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If this isn’t political, what is?

A national conservative publication reported Friday that Bishop Robert Carlson of the Catholic Diocese of Sioux Falls will publish a column Monday indicating Catholics commit a mortal sin if they vote for supposedly pro-choice candidates. What purports to be an “Exclusive Advance Copy” is reprinted in full in the magazine. If it is accurate, Bishop Carlson says the column and having clergy speak on the subject from the pulpit “is not political activity,” merely pastors “fulfilling their duty.” (If it isn’t political, why did a Washington, DC-based publication that bills itself as “The National Conservative Weekly” get the “Exclusive Advance Copy” that it ties directly to Tom Daschle’s re-election bid and why was it evidently first reported in South Dakota on a rabidly anti-Daschle blog?)

The bishop writes:

Opposition to abortion binds every Catholic under pain of mortal sin and admits of no exceptions.

It was for this reason that I stated in October of 2000 that you cannot vote for a politician who is pro-abortion when you have a choice and remain a Catholic in good standing. For some Catholics this is a hard teaching, but I am simply repeating church teaching[.]

There are interesting omissions of other parts of church teaching. Even though Bishop Carlson cites a statement by the US Conference of Catholic Bishops called Faithful Citizenship: A Catholic Call to Political Responsibility (PDF document), his missive speaks only of abortion. He never mentions the same section of this document (HTML) states:

While military force as a last resort can sometimes be justified to defend against aggression and similar threats to the common good, we have raised serious moral concerns and questions about preemptive or preventive use of force.

(Emphasis in original). That same section also says:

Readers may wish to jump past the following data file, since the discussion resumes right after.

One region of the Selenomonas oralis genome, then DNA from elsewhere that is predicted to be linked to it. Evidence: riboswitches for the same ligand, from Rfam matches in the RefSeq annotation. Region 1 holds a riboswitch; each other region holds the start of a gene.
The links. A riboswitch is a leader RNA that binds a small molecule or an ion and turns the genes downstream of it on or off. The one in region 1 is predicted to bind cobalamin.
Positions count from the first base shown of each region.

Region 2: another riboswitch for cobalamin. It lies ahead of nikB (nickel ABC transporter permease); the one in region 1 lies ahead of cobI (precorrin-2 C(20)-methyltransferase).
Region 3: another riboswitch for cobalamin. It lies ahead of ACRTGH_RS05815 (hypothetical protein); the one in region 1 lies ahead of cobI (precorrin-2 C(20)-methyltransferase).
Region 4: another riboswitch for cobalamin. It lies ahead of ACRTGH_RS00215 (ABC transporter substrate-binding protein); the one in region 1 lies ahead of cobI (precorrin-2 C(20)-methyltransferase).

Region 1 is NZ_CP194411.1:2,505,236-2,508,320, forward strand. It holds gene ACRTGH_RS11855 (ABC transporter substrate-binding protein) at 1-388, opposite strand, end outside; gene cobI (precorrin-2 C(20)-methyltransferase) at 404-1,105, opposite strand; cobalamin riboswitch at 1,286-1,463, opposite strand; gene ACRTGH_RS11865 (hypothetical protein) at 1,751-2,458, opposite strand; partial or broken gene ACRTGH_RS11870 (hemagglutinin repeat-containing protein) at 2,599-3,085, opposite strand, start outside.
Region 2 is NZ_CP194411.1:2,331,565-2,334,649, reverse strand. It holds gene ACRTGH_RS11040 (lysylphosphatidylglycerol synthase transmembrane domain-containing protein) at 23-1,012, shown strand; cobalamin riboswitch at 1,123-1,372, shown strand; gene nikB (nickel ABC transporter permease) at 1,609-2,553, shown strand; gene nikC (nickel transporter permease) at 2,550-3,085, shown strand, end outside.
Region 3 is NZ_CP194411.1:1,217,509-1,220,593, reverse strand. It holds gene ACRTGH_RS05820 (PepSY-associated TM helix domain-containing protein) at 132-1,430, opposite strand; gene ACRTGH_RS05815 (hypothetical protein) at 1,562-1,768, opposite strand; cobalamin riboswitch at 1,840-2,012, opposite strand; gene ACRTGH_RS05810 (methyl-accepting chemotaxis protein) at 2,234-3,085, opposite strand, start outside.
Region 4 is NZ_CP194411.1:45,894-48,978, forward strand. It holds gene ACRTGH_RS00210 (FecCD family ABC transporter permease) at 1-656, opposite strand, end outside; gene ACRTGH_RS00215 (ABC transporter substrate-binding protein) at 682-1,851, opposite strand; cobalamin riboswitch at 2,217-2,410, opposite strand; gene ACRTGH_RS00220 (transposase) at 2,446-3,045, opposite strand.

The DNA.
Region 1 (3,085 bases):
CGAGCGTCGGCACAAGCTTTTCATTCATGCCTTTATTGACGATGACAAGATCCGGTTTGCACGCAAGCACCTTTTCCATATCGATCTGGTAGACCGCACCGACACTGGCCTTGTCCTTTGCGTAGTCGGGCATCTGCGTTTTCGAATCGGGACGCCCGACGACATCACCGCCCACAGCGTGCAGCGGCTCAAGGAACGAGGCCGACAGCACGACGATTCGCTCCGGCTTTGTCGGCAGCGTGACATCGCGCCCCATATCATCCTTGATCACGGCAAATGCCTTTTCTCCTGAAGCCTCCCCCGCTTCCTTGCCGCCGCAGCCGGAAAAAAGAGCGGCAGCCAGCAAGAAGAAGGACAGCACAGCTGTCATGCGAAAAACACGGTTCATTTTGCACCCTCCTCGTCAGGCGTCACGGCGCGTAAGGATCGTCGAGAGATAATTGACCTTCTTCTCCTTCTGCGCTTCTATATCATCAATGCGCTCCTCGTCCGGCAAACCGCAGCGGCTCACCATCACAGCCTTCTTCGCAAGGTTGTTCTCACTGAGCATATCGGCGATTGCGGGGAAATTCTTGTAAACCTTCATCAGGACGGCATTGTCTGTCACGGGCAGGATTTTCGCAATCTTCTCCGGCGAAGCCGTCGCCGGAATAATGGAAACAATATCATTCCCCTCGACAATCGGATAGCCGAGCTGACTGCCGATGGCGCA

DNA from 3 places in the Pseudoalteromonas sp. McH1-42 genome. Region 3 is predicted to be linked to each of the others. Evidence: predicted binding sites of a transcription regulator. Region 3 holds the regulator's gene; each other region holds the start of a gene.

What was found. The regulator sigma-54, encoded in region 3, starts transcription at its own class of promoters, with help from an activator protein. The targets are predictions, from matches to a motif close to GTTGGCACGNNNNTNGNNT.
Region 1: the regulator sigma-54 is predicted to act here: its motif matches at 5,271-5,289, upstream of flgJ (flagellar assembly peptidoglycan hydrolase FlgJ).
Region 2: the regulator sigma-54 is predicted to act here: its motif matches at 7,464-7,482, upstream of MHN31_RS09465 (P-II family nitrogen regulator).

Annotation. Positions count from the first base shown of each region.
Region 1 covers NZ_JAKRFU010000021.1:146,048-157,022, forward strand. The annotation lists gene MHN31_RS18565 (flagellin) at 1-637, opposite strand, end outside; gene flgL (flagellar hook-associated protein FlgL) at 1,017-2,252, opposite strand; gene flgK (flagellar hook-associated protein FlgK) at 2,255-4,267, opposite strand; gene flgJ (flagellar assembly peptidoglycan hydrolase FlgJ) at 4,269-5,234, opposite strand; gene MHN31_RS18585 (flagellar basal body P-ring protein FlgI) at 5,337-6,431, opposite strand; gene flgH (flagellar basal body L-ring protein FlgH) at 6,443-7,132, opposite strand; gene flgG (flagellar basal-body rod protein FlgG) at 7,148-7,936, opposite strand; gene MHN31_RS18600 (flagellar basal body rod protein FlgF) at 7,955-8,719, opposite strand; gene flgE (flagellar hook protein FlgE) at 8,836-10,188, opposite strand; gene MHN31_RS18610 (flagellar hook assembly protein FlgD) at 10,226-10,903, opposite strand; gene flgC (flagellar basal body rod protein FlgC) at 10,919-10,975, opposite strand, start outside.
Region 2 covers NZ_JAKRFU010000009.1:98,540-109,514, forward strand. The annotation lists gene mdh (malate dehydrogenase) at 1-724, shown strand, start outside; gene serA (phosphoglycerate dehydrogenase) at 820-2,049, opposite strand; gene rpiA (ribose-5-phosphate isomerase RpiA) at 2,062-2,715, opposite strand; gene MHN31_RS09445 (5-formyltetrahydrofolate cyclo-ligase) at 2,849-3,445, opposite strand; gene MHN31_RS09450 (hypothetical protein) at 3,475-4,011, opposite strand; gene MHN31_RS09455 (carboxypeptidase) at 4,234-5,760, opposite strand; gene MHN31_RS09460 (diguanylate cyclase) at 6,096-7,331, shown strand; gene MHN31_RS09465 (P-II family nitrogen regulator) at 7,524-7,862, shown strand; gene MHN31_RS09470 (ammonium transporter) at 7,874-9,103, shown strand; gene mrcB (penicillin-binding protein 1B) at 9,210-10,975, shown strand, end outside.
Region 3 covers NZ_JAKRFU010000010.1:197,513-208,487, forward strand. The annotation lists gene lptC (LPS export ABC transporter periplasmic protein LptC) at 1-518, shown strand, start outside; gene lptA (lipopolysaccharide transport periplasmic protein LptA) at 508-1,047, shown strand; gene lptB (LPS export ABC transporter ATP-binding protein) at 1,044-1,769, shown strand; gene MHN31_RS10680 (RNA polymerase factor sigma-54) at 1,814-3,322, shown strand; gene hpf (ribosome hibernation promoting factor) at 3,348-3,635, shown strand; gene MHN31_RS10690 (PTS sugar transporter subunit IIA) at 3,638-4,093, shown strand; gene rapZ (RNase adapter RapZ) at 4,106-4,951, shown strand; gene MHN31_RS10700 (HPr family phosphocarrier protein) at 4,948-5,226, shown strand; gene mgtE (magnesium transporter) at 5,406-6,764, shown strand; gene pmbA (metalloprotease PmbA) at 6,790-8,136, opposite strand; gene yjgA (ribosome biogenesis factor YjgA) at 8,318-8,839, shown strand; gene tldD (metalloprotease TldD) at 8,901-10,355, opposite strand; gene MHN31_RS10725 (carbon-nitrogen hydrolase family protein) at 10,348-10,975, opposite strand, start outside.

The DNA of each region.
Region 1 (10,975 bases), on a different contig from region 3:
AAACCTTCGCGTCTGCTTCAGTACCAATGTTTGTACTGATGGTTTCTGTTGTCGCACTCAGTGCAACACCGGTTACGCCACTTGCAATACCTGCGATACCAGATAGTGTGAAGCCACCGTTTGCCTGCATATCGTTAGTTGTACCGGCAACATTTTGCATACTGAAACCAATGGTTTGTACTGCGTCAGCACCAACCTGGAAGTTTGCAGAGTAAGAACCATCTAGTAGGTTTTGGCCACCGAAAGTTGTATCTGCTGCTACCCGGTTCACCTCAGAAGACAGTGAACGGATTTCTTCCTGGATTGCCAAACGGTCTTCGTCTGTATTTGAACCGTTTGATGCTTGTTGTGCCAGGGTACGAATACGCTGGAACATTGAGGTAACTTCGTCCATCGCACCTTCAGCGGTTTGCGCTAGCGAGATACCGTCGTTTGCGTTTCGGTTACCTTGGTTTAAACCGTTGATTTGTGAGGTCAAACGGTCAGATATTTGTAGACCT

[O]ur nation’s increasing reliance on the death penalty cannot be justified. We do not teach that killing is wrong by killing those who kill others. Pope John Paul II has said the penalty of death is “both cruel and unnecessary”. The antidote to violence is not more violence. In light of the Holy Father’s insistence that this is part of our pro-life commitment, we encourage solutions to violent crime that reflect the dignity of the human person, urging our nation to abandon the use of capital punishment.

(Bold in original; italics added).

The bishop also quotes the Gospel of Life but skips a paragraph that again is in the same section he cites. That paragraph says cases calling for imposition of the death penalty “are very rare, if not practically non-existent.” In a similar vein, another document cited in the column — a statement of the US Catholic Bishops entitled “Living the Gospel of Life” — states it is “increasingly clear in modern society that capital punishment is unnecessary to protect people’s safety and the public order” and that “[a]ny politics of human life must work to resist the violence of war and the scandal of capital punishment.”

I know, abortion is in the “thou shalt not” category and evidently these other issues have “you probably shouldn’t” status. Yet isn’t it hypocritical to tell Catholics it is wrong to vote for candidates perceived as pro-choice but refuse to apply standards from the same sources to candidates who launched a self-described preemptive war (for reasons now conclusively wrong) and are among the most vociferous advocates of the death penalty. For the Catholic Church to politicize one part of its “pro-life commitment” and overlook the rest does it (and the American people) a disservice.

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